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Charitable donations and private-sector investment would be used to ease chronic homelessness in Massachusetts, under a plan Gov. Deval Patrick has unveiled.
The Pay for Success initiative, announced Monday, aims to create 500 units of stable housing for up to 800 chronically homeless people over the next six years, Patrick's office said.
"It is critical that we reduce the reliance on emergency services and provide individuals safe and stable housing that will help strengthen our communities and last for generations to come," Patrick said in a statement announcing the program.
Administration officials say the program will leverage $1 million in philanthropic funding and $2.5 million in private capital from Santander Bank, the Corporation for Supportive Housing and United Way of Massachusetts Bay and Merrimack Valley.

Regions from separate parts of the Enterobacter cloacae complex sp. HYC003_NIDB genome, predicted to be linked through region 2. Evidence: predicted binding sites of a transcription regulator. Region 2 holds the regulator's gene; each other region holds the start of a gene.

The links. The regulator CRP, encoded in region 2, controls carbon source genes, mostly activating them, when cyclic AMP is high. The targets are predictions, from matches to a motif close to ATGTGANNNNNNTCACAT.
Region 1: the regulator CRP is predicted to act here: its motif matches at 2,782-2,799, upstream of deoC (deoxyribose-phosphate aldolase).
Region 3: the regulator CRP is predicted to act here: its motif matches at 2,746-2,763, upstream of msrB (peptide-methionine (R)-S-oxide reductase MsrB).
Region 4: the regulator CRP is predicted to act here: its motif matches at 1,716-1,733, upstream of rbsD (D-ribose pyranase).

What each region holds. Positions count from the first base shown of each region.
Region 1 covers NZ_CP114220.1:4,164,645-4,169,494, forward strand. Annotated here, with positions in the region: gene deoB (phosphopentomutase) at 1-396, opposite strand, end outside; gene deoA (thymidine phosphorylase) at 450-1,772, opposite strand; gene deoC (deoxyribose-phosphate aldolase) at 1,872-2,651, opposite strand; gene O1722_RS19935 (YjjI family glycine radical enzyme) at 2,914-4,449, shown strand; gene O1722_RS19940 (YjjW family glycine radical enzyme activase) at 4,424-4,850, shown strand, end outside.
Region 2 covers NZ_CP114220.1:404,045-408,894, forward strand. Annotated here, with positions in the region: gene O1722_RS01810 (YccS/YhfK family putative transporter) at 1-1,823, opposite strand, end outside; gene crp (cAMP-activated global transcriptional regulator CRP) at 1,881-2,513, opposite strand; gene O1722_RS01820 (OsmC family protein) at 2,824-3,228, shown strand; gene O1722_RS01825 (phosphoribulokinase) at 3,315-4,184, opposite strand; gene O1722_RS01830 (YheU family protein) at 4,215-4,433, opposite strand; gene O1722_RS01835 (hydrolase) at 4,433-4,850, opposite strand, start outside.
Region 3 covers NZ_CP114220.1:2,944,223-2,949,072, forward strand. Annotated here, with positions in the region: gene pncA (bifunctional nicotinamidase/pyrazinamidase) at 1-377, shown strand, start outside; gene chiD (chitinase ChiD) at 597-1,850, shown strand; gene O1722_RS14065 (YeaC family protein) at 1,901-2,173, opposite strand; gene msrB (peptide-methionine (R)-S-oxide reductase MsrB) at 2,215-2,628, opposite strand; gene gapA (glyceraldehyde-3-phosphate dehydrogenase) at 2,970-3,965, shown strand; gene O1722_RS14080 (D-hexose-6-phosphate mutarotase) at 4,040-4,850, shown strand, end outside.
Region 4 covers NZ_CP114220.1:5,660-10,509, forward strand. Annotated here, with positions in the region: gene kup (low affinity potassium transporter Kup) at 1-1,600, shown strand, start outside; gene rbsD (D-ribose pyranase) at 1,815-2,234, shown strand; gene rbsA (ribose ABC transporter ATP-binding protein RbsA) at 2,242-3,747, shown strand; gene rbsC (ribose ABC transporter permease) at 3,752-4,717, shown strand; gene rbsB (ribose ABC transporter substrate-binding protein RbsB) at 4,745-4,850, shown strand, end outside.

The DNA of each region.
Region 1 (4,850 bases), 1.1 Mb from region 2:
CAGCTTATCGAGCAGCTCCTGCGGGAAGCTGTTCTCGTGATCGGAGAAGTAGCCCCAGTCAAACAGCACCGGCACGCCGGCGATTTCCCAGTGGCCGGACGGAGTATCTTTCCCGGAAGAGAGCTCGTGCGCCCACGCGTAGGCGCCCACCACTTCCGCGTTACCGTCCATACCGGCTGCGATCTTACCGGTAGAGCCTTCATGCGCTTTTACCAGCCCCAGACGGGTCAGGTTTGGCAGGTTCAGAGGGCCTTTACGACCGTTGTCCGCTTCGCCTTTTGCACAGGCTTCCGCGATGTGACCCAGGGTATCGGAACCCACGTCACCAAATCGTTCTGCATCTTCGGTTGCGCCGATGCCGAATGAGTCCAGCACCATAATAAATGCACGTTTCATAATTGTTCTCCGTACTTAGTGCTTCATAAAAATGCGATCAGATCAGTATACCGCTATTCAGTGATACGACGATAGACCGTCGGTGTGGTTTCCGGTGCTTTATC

Under Pay for Success contracts, also known as social impact bonds, investors provide upfront funding and are repaid only if an outside evaluator finds the program has achieved a goal that benefits society and saves taxpayer dollars.
The maximum return on investment would be 5.33 percent.
"Pay for Success contracts are a smart way for government to raise resources to invest in innovative approaches to solving chronic social problems," Glen Shor, state administration and finance secretary, said in a statement. "We only pay for programs that work, helping us improve the well-being of those served while saving the Commonwealth money."
Massachusetts has approximately 1,500 chronically homeless individuals, Patrick's office said.
State law allows Massachusetts to authorize up to $50 million for social bonding. The first was a $27 million juvenile justice program announced in January that aims to reduce the rate of incarceration among young men.
With reporting by The Associated Press and the WBUR Newsroom
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